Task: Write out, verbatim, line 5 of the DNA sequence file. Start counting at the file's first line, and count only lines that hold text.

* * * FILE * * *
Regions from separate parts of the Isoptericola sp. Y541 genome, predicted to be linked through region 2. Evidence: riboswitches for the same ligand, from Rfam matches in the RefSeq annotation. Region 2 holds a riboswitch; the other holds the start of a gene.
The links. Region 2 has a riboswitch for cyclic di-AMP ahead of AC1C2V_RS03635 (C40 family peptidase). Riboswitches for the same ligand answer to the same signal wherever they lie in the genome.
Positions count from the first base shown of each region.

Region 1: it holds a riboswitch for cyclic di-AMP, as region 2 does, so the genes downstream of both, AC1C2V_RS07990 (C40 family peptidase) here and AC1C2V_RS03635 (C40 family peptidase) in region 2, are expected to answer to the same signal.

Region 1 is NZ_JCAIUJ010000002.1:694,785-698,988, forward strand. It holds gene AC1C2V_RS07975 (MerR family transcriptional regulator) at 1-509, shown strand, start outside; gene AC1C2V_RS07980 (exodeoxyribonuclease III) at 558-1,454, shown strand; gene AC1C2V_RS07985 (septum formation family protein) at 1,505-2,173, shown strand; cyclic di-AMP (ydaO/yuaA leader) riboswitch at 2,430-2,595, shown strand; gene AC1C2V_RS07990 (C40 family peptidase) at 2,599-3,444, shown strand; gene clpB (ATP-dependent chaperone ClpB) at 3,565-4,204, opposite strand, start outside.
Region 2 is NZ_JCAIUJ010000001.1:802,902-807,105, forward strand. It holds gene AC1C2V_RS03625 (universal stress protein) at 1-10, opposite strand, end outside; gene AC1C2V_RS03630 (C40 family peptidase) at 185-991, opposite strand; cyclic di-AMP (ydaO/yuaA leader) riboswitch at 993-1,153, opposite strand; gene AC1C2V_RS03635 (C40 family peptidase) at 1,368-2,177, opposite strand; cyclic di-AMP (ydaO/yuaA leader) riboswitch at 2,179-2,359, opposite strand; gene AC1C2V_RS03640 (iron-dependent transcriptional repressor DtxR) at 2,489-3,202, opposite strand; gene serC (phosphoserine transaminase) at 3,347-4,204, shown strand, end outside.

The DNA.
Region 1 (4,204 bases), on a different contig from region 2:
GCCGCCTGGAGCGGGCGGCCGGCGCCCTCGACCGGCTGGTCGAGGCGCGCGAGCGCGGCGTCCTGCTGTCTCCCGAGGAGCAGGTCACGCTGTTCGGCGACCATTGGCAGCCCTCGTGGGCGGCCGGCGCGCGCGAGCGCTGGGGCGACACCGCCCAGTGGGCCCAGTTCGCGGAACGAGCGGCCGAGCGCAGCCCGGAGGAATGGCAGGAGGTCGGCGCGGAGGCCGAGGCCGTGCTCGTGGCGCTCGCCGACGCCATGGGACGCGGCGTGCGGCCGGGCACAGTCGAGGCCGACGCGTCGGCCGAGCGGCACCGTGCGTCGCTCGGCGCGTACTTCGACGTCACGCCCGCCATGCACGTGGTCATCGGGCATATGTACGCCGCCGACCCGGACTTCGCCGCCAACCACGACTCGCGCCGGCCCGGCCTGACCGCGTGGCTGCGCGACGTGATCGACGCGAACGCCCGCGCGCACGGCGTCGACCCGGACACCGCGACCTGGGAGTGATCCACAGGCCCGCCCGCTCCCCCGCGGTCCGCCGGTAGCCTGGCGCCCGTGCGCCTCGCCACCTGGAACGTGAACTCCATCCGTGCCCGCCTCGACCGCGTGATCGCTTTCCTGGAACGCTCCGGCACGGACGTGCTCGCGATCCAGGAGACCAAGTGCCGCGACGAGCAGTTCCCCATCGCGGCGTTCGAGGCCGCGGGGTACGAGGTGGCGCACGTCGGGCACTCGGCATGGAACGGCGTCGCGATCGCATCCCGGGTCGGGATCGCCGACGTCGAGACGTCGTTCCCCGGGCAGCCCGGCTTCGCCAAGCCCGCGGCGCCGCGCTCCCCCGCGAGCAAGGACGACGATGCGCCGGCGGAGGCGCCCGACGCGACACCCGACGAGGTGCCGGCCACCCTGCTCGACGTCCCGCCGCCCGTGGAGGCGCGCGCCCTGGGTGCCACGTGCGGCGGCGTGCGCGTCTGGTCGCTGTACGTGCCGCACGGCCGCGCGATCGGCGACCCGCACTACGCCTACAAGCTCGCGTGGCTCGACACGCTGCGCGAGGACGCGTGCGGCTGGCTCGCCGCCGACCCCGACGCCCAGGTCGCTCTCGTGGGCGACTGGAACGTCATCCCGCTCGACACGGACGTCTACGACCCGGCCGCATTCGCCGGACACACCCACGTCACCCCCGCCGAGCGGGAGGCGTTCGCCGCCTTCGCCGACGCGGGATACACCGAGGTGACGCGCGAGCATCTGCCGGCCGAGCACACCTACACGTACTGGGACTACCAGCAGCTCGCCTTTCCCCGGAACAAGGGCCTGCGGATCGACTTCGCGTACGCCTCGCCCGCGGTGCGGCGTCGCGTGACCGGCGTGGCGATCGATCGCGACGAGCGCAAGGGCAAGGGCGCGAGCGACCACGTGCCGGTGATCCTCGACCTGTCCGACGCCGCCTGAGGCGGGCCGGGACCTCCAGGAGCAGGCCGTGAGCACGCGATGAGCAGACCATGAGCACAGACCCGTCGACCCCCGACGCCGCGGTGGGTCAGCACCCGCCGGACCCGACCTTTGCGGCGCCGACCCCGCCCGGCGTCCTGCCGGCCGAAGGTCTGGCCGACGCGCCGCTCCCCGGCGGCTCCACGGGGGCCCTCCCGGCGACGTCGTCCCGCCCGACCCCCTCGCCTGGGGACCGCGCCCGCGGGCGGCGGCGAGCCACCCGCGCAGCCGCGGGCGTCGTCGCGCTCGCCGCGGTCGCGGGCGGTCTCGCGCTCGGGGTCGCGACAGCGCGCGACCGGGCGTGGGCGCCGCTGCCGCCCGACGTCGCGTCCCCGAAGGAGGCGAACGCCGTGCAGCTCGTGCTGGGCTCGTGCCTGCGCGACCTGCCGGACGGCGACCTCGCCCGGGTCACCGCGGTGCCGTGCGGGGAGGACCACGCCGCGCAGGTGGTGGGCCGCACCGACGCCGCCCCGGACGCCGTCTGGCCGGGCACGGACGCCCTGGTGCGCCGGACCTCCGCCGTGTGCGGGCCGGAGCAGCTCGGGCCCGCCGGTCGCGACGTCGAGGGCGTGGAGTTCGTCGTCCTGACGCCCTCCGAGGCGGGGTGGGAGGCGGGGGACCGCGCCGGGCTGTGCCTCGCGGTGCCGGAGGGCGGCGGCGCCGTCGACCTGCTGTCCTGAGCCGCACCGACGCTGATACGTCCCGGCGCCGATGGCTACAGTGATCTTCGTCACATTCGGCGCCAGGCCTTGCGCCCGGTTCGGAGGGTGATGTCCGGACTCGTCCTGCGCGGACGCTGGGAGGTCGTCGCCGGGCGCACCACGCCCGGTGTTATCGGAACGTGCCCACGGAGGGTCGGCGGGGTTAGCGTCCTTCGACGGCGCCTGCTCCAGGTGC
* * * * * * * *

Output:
Region 1 is NZ_JCAIUJ010000002.1:694,785-698,988, forward strand. It holds gene AC1C2V_RS07975 (MerR family transcriptional regulator) at 1-509, shown strand, start outside; gene AC1C2V_RS07980 (exodeoxyribonuclease III) at 558-1,454, shown strand; gene AC1C2V_RS07985 (septum formation family protein) at 1,505-2,173, shown strand; cyclic di-AMP (ydaO/yuaA leader) riboswitch at 2,430-2,595, shown strand; gene AC1C2V_RS07990 (C40 family peptidase) at 2,599-3,444, shown strand; gene clpB (ATP-dependent chaperone ClpB) at 3,565-4,204, opposite strand, start outside.